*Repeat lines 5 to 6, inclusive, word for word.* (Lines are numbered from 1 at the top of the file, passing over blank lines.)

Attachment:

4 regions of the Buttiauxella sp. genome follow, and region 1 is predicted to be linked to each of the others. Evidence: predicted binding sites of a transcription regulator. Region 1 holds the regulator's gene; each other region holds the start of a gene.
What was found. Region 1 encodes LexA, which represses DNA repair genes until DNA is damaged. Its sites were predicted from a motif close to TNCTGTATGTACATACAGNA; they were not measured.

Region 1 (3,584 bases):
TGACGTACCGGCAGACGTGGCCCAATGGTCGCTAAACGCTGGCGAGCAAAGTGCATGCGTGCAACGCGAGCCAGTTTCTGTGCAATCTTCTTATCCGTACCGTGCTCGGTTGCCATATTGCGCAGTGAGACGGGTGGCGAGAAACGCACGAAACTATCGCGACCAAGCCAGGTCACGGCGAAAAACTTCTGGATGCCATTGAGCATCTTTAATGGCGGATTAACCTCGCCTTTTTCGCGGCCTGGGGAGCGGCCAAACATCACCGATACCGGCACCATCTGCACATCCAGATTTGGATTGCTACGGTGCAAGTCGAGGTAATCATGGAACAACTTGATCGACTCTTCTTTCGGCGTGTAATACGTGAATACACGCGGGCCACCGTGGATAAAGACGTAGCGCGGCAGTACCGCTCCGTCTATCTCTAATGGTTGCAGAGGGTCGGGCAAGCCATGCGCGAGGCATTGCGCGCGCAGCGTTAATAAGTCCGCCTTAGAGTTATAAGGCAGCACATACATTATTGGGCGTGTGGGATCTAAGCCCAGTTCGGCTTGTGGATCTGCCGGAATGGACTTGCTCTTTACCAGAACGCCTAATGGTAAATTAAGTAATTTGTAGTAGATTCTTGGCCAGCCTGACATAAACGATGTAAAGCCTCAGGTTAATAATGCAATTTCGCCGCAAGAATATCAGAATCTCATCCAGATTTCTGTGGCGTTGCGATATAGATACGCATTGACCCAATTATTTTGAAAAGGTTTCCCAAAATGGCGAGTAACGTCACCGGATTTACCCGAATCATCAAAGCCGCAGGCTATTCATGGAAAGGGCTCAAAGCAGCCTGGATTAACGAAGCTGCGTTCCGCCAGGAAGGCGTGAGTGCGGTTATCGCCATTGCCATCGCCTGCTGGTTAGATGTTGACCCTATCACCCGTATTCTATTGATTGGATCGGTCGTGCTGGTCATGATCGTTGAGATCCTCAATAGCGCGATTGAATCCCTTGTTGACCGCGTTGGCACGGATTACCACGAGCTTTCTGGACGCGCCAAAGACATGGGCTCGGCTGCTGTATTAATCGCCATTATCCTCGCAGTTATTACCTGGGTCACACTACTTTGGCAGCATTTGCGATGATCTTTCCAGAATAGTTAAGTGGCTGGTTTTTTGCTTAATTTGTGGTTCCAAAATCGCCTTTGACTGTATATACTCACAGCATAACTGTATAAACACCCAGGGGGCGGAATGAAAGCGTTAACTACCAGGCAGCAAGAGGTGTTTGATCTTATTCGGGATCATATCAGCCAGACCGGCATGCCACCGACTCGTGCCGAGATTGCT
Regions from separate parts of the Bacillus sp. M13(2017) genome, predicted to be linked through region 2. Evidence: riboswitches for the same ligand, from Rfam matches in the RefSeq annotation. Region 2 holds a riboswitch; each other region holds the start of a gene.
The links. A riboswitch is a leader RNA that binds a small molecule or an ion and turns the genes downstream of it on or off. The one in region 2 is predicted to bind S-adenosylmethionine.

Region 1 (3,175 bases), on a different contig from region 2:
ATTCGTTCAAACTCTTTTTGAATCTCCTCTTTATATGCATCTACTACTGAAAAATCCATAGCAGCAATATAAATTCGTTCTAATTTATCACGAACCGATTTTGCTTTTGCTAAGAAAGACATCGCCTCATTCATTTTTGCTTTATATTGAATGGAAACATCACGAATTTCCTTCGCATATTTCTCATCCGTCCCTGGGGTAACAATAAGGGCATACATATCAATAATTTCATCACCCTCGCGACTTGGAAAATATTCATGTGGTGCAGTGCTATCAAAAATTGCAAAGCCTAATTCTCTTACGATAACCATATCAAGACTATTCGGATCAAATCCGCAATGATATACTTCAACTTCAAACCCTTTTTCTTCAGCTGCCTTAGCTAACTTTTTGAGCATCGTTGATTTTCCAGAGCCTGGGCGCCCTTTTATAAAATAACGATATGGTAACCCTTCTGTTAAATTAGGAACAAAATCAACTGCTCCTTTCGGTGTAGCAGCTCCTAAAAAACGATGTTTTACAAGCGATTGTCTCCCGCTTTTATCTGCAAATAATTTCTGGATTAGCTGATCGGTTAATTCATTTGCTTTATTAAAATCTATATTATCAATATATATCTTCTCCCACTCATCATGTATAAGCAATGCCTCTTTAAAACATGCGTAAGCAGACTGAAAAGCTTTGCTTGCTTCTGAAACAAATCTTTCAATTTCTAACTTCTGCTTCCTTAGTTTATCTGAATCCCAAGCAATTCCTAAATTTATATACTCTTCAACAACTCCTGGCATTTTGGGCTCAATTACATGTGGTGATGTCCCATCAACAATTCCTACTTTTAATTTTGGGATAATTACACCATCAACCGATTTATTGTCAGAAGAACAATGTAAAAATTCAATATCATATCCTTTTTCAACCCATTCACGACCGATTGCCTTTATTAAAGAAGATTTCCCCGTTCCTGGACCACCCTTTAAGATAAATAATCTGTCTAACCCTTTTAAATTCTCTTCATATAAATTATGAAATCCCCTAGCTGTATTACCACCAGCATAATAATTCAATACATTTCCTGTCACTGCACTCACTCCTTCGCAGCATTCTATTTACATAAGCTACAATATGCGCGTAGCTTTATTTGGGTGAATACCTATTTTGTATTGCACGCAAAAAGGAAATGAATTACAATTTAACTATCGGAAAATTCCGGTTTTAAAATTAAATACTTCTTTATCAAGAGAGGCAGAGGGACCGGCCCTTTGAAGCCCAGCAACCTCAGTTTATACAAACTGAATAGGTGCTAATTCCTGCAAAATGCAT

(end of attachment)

Regions from separate parts of the Bacillus sp. M13(2017) genome, predicted to be linked through region 2. Evidence: riboswitches for the same ligand, from Rfam matches in the RefSeq annotation. Region 2 holds a riboswitch; each other region holds the start of a gene.
The links. A riboswitch is a leader RNA that binds a small molecule or an ion and turns the genes downstream of it on or off. The one in region 2 is predicted to bind S-adenosylmethionine.